Catherine of Siena

Some quotations from letters (available here http://www.drawnbylove.com/Scudder%20letters.htm)

What is the fruit of the soul? Hatred of itself and love of Me. This hate and love are the issue of self-knowledge; then the soul knows its faulty self to be nothing, and it sees in itself My goodness, which keeps its will good; and it sees what a person I have made it, in order that it may serve Me in greater perfection, and judges that I have made it for the best, and for its own greatest good. Such a man as this, dearest daughter, does not wish for time to suit himself, because he has learned humility; knowing his infirmity, he does not trust in his own wish, but is faithful to Me. He clothes him in My highest and eternal will, because he sees that I neither give nor take away, save for your sanctification; and he sees that love alone impels Me to give you sweetness and to take it from you. For this cause he cannot grieve over any consolation that might be taken from him within or without, by demon or fellow-creature–because he sees that, were this not for his good, I should not permit it.

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There is no sin nor wrong that gives a man such a foretaste of hell in this life as anger and impatience. It is hated by God, it holds its neighbour in aversion, and has neither knowledge nor desire to bear and forbear with its faults. And whatever is said or done to it, it at once empoisons, and its impulses blow about like a leaf in the wind. It becomes unendurable to itself, for perverted will is always gnawing at it, and it craves what it cannot have; it is discordant with the will of God and with the rational part of its own soul. And all this comes from the tree of Pride, from which oozes out the sap of anger and impatience. The man becomes an incarnate demon, and it is much worse to fight with these visible demons than with the invisible. Surely, then, every reasonable being ought to flee this sin.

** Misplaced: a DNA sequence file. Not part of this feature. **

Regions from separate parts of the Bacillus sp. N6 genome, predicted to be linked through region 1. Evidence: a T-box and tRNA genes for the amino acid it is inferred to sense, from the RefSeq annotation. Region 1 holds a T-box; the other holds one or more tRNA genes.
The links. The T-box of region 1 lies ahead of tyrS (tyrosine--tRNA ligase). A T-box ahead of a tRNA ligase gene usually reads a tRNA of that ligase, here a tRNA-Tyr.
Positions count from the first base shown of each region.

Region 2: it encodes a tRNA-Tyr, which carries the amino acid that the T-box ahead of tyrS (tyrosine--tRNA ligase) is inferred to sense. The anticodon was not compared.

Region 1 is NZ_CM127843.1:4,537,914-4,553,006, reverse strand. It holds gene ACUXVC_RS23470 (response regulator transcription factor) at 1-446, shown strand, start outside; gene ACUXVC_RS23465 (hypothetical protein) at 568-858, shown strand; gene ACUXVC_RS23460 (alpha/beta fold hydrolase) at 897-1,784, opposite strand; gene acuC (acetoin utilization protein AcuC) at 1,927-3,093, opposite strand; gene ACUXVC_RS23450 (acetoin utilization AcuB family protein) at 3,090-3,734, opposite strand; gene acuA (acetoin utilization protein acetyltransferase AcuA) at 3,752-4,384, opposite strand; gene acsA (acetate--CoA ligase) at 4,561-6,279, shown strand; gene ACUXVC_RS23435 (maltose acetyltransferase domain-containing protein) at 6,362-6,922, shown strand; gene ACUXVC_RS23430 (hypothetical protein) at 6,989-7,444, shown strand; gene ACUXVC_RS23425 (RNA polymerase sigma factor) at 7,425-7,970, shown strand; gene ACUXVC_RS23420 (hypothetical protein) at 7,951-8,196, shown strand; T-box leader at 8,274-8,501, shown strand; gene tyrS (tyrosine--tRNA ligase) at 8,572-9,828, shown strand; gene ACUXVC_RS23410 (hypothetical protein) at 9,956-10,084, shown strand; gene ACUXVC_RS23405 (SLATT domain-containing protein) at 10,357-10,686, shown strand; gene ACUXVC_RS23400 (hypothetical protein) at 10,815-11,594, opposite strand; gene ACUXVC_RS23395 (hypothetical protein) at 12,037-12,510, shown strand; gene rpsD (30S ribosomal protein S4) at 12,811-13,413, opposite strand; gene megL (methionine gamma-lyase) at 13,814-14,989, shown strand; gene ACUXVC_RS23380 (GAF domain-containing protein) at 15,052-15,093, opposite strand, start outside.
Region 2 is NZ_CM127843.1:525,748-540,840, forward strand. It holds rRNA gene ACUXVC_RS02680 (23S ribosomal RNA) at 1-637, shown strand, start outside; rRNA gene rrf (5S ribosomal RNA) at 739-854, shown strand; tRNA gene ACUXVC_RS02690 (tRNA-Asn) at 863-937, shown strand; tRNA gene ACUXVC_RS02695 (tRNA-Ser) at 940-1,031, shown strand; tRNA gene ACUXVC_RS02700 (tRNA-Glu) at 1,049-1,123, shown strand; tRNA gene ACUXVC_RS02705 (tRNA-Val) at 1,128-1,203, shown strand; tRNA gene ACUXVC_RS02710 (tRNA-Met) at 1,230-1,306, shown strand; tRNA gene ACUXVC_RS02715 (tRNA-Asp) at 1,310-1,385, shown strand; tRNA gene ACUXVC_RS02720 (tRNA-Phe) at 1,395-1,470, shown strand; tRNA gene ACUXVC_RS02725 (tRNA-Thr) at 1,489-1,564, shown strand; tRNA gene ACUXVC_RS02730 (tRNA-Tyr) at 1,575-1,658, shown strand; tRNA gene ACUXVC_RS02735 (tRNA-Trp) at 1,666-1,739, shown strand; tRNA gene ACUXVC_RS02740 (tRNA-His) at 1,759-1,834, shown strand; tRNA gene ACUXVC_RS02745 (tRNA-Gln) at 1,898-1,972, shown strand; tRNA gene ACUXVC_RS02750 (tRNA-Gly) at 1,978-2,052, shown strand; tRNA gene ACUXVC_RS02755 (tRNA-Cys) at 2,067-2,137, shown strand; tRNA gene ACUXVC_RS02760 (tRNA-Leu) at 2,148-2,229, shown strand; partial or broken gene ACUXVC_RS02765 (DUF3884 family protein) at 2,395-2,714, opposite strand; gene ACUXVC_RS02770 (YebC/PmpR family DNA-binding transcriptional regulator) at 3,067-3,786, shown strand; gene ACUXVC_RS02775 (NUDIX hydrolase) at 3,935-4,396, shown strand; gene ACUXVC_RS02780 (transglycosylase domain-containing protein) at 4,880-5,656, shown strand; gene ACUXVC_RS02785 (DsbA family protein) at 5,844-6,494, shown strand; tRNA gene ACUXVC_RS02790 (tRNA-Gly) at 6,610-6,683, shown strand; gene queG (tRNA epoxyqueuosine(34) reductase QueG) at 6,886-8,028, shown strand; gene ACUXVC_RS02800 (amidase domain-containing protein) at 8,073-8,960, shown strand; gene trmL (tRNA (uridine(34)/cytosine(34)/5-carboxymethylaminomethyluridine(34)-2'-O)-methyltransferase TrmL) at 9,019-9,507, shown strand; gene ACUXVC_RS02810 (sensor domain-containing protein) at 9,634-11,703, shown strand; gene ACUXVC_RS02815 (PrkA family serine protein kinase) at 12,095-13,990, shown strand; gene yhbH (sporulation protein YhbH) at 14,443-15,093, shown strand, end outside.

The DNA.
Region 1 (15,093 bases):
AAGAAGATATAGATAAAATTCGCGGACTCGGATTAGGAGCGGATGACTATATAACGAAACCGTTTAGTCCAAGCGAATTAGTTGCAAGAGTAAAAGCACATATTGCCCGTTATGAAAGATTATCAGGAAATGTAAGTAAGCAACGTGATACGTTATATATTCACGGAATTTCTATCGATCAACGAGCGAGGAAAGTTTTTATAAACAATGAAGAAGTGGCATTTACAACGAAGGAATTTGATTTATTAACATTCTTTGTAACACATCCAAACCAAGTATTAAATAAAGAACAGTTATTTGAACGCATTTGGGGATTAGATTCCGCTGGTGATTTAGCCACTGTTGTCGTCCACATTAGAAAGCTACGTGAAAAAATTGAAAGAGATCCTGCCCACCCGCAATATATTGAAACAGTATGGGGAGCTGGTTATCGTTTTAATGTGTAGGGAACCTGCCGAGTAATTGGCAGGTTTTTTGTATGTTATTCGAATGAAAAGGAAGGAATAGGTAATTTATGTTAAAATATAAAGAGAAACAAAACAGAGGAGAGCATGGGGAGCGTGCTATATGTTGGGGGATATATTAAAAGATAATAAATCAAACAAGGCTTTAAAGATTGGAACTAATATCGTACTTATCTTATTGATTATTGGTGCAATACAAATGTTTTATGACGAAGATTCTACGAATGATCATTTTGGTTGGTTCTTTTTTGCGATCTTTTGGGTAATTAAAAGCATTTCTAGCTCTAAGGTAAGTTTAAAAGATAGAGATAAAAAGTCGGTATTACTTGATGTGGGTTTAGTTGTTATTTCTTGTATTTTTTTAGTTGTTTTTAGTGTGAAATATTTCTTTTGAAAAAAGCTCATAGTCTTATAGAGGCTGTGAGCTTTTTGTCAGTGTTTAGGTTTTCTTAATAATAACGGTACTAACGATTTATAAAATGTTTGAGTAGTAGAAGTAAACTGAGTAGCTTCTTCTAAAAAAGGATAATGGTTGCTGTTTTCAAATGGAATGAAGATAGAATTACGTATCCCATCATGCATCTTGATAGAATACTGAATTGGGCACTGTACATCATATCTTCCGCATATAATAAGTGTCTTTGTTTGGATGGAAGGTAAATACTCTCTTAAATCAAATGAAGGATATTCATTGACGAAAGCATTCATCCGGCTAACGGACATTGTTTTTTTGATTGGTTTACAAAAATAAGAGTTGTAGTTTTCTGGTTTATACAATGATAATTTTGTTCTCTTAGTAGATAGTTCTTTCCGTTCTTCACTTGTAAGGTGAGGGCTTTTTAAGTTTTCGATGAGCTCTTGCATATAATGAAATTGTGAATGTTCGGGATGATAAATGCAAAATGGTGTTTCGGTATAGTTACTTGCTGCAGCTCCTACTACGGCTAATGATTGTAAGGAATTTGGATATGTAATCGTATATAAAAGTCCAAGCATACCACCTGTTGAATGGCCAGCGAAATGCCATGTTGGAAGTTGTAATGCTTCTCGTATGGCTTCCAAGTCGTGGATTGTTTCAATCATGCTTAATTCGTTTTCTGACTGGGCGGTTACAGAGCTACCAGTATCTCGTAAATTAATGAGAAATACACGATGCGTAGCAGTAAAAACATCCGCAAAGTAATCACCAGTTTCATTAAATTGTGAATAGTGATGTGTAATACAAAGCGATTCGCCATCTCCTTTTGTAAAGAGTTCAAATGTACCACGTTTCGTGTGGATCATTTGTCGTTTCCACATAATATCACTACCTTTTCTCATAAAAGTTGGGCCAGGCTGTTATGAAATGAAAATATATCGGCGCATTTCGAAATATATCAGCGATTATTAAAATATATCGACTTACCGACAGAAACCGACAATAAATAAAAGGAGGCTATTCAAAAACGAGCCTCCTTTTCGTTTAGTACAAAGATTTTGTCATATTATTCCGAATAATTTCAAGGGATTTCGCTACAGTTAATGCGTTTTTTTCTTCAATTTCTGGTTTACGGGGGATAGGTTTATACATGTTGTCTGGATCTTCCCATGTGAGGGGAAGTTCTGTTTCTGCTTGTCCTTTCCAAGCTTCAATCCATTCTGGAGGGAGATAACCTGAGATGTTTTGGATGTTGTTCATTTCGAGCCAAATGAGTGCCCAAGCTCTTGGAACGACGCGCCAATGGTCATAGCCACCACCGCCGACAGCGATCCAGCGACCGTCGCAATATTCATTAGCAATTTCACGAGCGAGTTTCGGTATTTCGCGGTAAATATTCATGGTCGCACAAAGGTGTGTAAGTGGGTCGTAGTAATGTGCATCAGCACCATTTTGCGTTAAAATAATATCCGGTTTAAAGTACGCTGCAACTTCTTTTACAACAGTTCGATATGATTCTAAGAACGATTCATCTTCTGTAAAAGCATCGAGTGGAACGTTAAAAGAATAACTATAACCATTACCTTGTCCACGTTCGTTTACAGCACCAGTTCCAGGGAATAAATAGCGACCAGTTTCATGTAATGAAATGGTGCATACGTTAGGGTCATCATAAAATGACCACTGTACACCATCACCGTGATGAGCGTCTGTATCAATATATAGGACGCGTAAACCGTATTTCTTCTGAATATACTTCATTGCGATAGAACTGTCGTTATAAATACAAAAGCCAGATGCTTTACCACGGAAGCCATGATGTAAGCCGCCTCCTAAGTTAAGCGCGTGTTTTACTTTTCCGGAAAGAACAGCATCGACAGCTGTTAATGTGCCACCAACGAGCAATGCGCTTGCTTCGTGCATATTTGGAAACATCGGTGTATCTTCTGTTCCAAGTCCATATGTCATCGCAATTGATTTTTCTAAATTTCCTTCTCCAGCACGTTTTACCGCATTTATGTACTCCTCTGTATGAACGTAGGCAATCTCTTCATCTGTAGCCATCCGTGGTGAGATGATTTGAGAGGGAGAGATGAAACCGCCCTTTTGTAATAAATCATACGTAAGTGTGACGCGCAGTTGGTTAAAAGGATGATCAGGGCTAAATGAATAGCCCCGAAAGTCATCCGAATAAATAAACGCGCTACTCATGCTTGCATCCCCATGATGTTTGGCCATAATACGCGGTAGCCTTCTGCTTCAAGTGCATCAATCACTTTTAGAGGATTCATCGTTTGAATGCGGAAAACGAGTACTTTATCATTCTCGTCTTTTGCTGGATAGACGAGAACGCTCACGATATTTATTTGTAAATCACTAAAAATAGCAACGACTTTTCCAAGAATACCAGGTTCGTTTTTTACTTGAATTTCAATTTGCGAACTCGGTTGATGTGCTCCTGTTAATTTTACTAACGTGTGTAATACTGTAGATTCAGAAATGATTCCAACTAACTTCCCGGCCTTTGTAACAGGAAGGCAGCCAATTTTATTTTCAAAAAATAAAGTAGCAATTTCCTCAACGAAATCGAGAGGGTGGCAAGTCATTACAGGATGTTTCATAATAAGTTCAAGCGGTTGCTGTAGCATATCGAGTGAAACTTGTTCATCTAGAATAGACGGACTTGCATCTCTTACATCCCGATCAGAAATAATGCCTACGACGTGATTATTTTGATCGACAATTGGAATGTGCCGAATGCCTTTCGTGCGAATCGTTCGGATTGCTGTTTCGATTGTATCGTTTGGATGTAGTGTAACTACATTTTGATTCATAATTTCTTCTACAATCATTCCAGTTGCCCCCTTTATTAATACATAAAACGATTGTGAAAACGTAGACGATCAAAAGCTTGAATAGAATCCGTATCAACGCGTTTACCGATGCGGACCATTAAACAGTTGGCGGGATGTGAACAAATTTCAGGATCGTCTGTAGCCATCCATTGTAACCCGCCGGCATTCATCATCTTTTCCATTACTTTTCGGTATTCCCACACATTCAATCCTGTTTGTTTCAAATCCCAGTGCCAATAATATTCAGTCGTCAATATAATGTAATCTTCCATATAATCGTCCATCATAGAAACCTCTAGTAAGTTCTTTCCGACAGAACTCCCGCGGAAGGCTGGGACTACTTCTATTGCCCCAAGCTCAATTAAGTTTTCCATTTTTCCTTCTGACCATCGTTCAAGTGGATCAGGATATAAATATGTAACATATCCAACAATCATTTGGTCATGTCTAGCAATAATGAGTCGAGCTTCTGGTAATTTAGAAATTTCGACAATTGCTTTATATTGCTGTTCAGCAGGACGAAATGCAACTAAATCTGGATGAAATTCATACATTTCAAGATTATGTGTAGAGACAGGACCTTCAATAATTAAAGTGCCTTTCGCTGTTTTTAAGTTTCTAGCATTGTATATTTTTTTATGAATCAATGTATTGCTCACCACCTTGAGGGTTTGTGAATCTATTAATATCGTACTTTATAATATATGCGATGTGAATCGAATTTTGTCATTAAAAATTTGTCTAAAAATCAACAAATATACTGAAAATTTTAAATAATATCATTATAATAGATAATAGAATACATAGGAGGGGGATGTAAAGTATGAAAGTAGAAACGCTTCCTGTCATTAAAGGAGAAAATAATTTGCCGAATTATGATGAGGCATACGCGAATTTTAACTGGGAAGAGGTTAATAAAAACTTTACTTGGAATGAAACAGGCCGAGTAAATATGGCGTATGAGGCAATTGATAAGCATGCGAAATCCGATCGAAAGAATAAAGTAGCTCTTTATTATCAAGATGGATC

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So then–in the time of labours and persecutions, of insults and injuries inflicted by one’s neighbour, of mental conflicts and deprivation of spiritual consolations, by the Creator or the creature, (by the Creator in His gentleness, when He withdraws the feeling of the mind, so that it does not seem as if God were in the soul, so many are its pains and conflicts–and by fellow-creatures, in conversation or amusement, or when the soul thinks that it loves more than it is loved)–in all these things, I say that the soul perfected by humility says: “My Lord, behold Thy handmaid: be it done unto me according to Thy word, and not according to what I want with my senses.” So it sheds the fragrance of patience, around the Creator and its fellow-creature and itself. It has peace and quiet in its mind, and it has found peace in warfare, because it has driven far from it its self-will founded in pride, and has conceived divine grace in its soul. And it bears in its mind’s breast Christ crucified, and rejoices in the Wounds of Christ crucified, and seeks to know naught but Christ crucified; and its bed is the Cross of Christ crucified. There it annuls its own will, and becomes humble and obedient.